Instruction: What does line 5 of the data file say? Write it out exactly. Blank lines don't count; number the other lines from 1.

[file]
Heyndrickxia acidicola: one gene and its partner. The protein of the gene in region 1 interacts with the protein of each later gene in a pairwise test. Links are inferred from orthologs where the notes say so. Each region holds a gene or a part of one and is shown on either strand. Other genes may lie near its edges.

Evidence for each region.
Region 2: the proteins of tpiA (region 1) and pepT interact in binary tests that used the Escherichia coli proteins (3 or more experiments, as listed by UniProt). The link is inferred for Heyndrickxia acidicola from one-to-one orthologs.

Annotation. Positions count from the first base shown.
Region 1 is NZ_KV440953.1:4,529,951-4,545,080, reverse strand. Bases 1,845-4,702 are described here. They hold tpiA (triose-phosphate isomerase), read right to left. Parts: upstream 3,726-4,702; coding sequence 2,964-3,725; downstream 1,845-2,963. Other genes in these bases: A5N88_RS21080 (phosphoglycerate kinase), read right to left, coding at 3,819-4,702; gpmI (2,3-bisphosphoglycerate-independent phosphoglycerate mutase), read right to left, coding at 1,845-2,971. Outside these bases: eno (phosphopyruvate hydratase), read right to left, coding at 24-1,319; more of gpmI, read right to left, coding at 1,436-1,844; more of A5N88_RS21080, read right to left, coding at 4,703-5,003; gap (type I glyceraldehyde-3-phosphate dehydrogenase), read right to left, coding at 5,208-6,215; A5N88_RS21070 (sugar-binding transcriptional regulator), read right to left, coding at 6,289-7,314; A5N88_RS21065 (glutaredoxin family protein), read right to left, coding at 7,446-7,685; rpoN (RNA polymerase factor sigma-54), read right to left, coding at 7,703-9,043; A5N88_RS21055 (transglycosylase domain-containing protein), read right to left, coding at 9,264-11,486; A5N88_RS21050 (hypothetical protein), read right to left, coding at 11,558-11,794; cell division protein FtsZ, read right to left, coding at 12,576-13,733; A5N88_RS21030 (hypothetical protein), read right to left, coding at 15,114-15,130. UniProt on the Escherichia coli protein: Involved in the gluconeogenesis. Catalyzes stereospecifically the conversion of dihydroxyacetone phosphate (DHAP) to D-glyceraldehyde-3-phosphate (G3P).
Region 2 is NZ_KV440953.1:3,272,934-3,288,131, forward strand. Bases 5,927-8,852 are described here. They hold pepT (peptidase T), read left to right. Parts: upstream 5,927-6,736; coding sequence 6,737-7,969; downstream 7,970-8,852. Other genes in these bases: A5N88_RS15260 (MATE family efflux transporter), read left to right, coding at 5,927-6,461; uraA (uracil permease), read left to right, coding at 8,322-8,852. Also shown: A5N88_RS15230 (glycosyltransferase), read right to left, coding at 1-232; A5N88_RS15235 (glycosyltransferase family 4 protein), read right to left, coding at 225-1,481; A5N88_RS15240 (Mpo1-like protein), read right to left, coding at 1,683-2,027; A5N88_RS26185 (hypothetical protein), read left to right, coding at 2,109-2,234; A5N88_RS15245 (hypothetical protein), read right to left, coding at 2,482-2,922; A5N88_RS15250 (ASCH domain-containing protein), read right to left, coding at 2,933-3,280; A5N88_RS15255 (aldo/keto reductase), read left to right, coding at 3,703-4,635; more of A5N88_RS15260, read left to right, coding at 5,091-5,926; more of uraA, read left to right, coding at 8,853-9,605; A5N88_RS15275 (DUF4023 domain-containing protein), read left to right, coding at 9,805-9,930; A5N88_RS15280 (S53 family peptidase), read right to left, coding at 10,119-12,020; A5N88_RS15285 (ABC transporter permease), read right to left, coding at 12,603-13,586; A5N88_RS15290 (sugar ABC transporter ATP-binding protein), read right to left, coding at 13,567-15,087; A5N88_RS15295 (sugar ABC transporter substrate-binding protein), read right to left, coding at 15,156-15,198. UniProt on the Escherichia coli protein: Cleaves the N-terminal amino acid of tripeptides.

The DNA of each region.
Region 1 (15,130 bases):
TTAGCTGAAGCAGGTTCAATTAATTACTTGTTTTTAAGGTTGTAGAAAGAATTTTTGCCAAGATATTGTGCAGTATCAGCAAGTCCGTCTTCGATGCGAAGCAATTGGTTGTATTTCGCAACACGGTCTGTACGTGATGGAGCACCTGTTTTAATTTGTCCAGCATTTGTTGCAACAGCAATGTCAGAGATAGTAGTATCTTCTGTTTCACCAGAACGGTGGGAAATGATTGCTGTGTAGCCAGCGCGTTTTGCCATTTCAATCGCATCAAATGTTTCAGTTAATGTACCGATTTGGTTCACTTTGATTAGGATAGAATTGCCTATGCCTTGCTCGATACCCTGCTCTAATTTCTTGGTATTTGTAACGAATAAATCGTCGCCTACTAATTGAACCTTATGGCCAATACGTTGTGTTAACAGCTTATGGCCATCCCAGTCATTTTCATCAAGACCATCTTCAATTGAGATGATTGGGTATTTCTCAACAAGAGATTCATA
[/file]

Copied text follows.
Region 1 is NZ_KV440953.1:4,529,951-4,545,080, reverse strand. Bases 1,845-4,702 are described here. They hold tpiA (triose-phosphate isomerase), read right to left. Parts: upstream 3,726-4,702; coding sequence 2,964-3,725; downstream 1,845-2,963. Other genes in these bases: A5N88_RS21080 (phosphoglycerate kinase), read right to left, coding at 3,819-4,702; gpmI (2,3-bisphosphoglycerate-independent phosphoglycerate mutase), read right to left, coding at 1,845-2,971. Outside these bases: eno (phosphopyruvate hydratase), read right to left, coding at 24-1,319; more of gpmI, read right to left, coding at 1,436-1,844; more of A5N88_RS21080, read right to left, coding at 4,703-5,003; gap (type I glyceraldehyde-3-phosphate dehydrogenase), read right to left, coding at 5,208-6,215; A5N88_RS21070 (sugar-binding transcriptional regulator), read right to left, coding at 6,289-7,314; A5N88_RS21065 (glutaredoxin family protein), read right to left, coding at 7,446-7,685; rpoN (RNA polymerase factor sigma-54), read right to left, coding at 7,703-9,043; A5N88_RS21055 (transglycosylase domain-containing protein), read right to left, coding at 9,264-11,486; A5N88_RS21050 (hypothetical protein), read right to left, coding at 11,558-11,794; cell division protein FtsZ, read right to left, coding at 12,576-13,733; A5N88_RS21030 (hypothetical protein), read right to left, coding at 15,114-15,130. UniProt on the Escherichia coli protein: Involved in the gluconeogenesis. Catalyzes stereospecifically the conversion of dihydroxyacetone phosphate (DHAP) to D-glyceraldehyde-3-phosphate (G3P).